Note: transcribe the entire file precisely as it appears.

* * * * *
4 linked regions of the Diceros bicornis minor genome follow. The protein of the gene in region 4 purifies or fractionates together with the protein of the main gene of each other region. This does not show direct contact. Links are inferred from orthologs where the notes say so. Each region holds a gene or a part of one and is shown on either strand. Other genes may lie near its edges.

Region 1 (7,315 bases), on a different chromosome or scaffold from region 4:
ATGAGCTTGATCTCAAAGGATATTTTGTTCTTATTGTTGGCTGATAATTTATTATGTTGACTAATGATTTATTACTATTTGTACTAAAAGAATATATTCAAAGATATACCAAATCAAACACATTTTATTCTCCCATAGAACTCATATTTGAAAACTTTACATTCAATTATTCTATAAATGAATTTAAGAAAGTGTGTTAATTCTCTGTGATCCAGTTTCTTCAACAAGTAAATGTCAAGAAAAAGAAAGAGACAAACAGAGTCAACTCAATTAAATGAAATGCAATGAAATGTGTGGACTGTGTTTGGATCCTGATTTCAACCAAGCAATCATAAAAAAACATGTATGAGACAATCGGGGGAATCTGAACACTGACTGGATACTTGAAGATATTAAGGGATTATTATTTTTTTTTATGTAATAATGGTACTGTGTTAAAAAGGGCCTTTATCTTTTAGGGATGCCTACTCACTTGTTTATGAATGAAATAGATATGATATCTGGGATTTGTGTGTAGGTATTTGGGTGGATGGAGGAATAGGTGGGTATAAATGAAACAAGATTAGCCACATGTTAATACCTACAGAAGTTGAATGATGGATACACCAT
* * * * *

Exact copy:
4 linked regions of the Diceros bicornis minor genome follow. The protein of the gene in region 4 purifies or fractionates together with the protein of the main gene of each other region. This does not show direct contact. Links are inferred from orthologs where the notes say so. Each region holds a gene or a part of one and is shown on either strand. Other genes may lie near its edges.

Region 1 (7,315 bases), on a different chromosome or scaffold from region 4:
ATGAGCTTGATCTCAAAGGATATTTTGTTCTTATTGTTGGCTGATAATTTATTATGTTGACTAATGATTTATTACTATTTGTACTAAAAGAATATATTCAAAGATATACCAAATCAAACACATTTTATTCTCCCATAGAACTCATATTTGAAAACTTTACATTCAATTATTCTATAAATGAATTTAAGAAAGTGTGTTAATTCTCTGTGATCCAGTTTCTTCAACAAGTAAATGTCAAGAAAAAGAAAGAGACAAACAGAGTCAACTCAATTAAATGAAATGCAATGAAATGTGTGGACTGTGTTTGGATCCTGATTTCAACCAAGCAATCATAAAAAAACATGTATGAGACAATCGGGGGAATCTGAACACTGACTGGATACTTGAAGATATTAAGGGATTATTATTTTTTTTTATGTAATAATGGTACTGTGTTAAAAAGGGCCTTTATCTTTTAGGGATGCCTACTCACTTGTTTATGAATGAAATAGATATGATATCTGGGATTTGTGTGTAGGTATTTGGGTGGATGGAGGAATAGGTGGGTATAAATGAAACAAGATTAGCCACATGTTAATACCTACAGAAGTTGAATGATGGATACACCAT